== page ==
I should mention that this post of mine is referring to the old Fender flatwounds that were made in Mexico. The current ones are made in the US and are similar to D'Addario Chromes in my experience. The La Bella 760FL set are still my favorite flatwounds.

    - Steve
  4. MD


    Nov 7, 2000
    Marin Co. CA.
  5. iiipopes


    May 4, 2009
    There is a rumour that Fender stainless steel flatwounds are subcontracted by D'Addario. I disagree with this, but then again, I am not privy to any confidentiality agreement that may or may not exist between the two companies. I can tell you from experience that whether made by the same company or different companies, they are completely different strings:
    1) Chromes are shiny; Fenders are grey.
    2) The width of the windings, especially on the E string are different. Chromes are generally wider, Fenders vary, and are actually narrower on the E string to retain flexibility.
    3) The windings are wrapped in opposite directions.
    4) The ball ends and windings are different.
    5) Of course, the silks are different.
    6) Chromes start bright and zingy and fade to thump rather quickly (in the flats manner - not in the rounds manner); Fenders growl with the growl fading slowly over the course of a lot longer time, depending on how often they are gigged.
    7) Chromes are very smooth and polished; Fenders are a little grainy to the touch.
  6. Steve Bassman

    Steve Bassman Supporting Member

    Dec 3, 2003
    Tampa Bay, FL
    I was just adding an update since people are still reading my original post from 2006.

    - Steve
  7. Yahboy


    May 21, 2008
    Great personal opinion sharing from 2006.

    I am a 760fl fans too. But I have jump to Shadowsky flat last week.Very satisfied and happy with it.

    Let me make some describe to the Flatwound E string I have use.

    760FL, yes, it is thump, it should thump because it is labella deep talking bass.

    9050L, it punchy and sound big.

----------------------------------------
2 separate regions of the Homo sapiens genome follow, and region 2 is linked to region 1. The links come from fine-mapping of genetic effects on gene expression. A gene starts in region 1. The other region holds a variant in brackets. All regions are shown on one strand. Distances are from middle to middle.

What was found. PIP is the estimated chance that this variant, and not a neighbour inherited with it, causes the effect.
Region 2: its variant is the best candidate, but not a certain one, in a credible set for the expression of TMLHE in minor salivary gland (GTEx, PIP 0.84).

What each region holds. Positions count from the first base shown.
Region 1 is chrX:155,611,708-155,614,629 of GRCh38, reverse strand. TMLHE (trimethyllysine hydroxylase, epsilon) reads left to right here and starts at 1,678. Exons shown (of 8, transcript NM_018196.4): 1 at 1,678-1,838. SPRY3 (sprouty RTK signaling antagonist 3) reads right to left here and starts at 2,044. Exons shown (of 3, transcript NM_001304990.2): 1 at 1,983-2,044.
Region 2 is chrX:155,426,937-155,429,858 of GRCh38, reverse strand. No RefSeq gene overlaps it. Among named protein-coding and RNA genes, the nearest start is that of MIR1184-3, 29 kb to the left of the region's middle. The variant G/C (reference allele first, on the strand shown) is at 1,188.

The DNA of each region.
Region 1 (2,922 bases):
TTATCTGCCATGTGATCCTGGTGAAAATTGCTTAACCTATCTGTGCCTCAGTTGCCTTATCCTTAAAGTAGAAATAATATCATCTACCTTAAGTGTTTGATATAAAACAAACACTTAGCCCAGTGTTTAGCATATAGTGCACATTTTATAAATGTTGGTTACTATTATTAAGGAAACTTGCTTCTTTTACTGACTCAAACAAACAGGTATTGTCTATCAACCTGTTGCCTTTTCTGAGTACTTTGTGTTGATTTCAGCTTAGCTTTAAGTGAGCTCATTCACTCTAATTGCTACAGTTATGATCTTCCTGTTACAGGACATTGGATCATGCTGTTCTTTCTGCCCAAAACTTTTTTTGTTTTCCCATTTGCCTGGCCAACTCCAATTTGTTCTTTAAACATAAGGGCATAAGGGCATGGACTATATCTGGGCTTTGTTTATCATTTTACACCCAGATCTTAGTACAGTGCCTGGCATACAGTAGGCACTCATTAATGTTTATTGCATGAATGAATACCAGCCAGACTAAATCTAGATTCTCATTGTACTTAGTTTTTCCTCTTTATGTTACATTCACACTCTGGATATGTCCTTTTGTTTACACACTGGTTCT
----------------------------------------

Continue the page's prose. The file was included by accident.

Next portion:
ECB81, meh...... it is a great Muddy sound E.

    Shadowsky black label, yes, this is the great solid and focus E compare to above brand.

    You should try the shadowsky flat.For me, it sit between Vintage ~ Modern tone.
    Last edited: Jan 4, 2016
  8. I used to use the Rotosound Tru Bass nylon and Steve's right they are heavy and thumpy but switched to Status Hot Wire .45 - .105.
    Major improvement,deep thump yet the notes are clear and have good sustain if you need it.Medium tension.

    You order them direct from Status-Graphite & they cost around $25 a set of 4, $32 for a 5 string set.
  9. theduke1

    theduke1 Supporting Member

    Dec 22, 2010
    Manitowoc WI
    I have been uning La Bella deep talking bass strings on both of my L2500 G&L basses. One is fretless. Now the package says " Acoustic Bass Strings", but these strings are standard on Carvin thin line acoustic electric basses.
    I first put these on a 5 string Michael Kelly acoustic bass I had at the time.
    I have since put them on every bass I had. GAS you know lol.
    They have nice tension on the low B, are easy on the fingers as well as the bass and work well for all styles of music. The only complaint I have heard is they are not good for slapin &popin, but I don't play that style.
    I have used Roto sound 66 jazz nylon strings and like them as well. has the lowest price on La Bella strings that I have found.
    Make no mistake they are pricy, but last longer than any other string I have used.
    Thanks for your indulgence
    The Duke
  10. FFTT


    Mar 15, 2009
    I'm really happy with my D' Addario 105 Tape Wounds.
    Well balanced, good tension, slickety fast, and they sing without all the string noise & clack.
    Really great for fat, smooth D/I or amp mic'd up.
    Best choice for preserving vintage frets.
  11. Exactly the same four flats I've tried, except ECB84 (vs. ECB81) and Sadowsky (vs. Shadowsky ;)), and exactly the same assessment.
    Yahboy likes this.